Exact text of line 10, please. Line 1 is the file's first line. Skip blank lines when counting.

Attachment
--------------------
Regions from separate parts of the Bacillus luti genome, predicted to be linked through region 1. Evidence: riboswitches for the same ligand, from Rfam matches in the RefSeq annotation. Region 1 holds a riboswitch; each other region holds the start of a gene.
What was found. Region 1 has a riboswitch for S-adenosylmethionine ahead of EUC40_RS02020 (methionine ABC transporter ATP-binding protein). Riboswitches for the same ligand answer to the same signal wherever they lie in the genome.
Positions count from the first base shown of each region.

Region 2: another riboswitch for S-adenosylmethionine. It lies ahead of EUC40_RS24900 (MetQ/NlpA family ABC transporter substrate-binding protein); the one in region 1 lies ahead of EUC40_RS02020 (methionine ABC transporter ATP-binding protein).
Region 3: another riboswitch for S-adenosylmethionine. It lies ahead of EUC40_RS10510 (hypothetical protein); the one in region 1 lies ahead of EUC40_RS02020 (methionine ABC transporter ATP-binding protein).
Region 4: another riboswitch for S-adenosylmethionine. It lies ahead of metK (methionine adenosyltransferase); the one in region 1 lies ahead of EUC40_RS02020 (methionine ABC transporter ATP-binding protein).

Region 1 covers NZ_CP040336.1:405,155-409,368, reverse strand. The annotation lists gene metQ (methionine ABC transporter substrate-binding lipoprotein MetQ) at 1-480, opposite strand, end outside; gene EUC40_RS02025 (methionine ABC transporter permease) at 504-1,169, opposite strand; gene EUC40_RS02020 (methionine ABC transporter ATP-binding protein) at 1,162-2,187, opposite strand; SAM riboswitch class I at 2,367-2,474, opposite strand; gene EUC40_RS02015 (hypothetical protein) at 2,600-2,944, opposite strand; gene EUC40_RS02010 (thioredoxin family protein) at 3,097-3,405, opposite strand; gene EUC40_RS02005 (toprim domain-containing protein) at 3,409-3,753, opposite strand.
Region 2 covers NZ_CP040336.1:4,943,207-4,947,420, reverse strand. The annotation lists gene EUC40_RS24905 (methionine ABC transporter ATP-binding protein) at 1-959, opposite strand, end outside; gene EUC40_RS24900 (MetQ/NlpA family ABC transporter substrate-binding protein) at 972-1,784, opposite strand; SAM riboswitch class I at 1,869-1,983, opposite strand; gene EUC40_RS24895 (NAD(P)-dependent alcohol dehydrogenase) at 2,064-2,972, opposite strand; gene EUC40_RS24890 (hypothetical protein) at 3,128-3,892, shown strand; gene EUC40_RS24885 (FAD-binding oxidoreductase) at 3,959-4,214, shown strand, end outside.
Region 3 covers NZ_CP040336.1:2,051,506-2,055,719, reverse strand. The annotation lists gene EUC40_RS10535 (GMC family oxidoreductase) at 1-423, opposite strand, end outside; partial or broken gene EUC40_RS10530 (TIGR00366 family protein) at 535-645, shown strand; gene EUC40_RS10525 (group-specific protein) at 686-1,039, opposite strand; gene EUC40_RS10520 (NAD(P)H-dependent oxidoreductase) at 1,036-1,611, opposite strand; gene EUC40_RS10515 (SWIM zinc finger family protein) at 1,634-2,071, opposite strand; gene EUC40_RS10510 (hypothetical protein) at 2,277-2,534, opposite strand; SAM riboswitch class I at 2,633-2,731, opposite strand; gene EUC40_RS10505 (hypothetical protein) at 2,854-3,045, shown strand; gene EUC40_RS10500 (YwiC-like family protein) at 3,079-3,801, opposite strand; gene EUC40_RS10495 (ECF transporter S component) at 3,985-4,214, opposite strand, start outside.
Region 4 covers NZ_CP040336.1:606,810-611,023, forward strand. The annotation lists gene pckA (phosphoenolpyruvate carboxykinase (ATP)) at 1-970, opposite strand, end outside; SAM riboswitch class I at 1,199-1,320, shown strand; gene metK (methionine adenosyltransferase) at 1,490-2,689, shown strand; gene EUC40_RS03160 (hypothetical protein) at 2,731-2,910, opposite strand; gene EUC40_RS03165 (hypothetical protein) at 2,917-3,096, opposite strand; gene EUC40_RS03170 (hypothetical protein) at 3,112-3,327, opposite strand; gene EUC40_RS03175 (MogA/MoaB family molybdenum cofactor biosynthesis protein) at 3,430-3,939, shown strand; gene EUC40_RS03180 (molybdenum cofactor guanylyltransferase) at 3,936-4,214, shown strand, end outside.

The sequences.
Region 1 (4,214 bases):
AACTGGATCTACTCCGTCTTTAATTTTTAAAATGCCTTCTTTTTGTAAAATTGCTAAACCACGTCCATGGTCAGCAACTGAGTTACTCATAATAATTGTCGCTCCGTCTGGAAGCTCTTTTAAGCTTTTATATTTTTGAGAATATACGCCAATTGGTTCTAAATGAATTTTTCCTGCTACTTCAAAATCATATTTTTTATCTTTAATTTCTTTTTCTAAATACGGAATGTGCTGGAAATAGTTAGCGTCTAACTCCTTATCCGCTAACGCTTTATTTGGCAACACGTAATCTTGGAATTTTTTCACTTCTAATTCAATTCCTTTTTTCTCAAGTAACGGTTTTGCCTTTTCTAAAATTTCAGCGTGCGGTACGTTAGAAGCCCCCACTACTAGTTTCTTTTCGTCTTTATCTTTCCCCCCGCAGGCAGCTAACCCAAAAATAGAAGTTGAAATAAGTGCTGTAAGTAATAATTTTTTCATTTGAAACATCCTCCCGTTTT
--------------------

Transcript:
Region 4 covers NZ_CP040336.1:606,810-611,023, forward strand. The annotation lists gene pckA (phosphoenolpyruvate carboxykinase (ATP)) at 1-970, opposite strand, end outside; SAM riboswitch class I at 1,199-1,320, shown strand; gene metK (methionine adenosyltransferase) at 1,490-2,689, shown strand; gene EUC40_RS03160 (hypothetical protein) at 2,731-2,910, opposite strand; gene EUC40_RS03165 (hypothetical protein) at 2,917-3,096, opposite strand; gene EUC40_RS03170 (hypothetical protein) at 3,112-3,327, opposite strand; gene EUC40_RS03175 (MogA/MoaB family molybdenum cofactor biosynthesis protein) at 3,430-3,939, shown strand; gene EUC40_RS03180 (molybdenum cofactor guanylyltransferase) at 3,936-4,214, shown strand, end outside.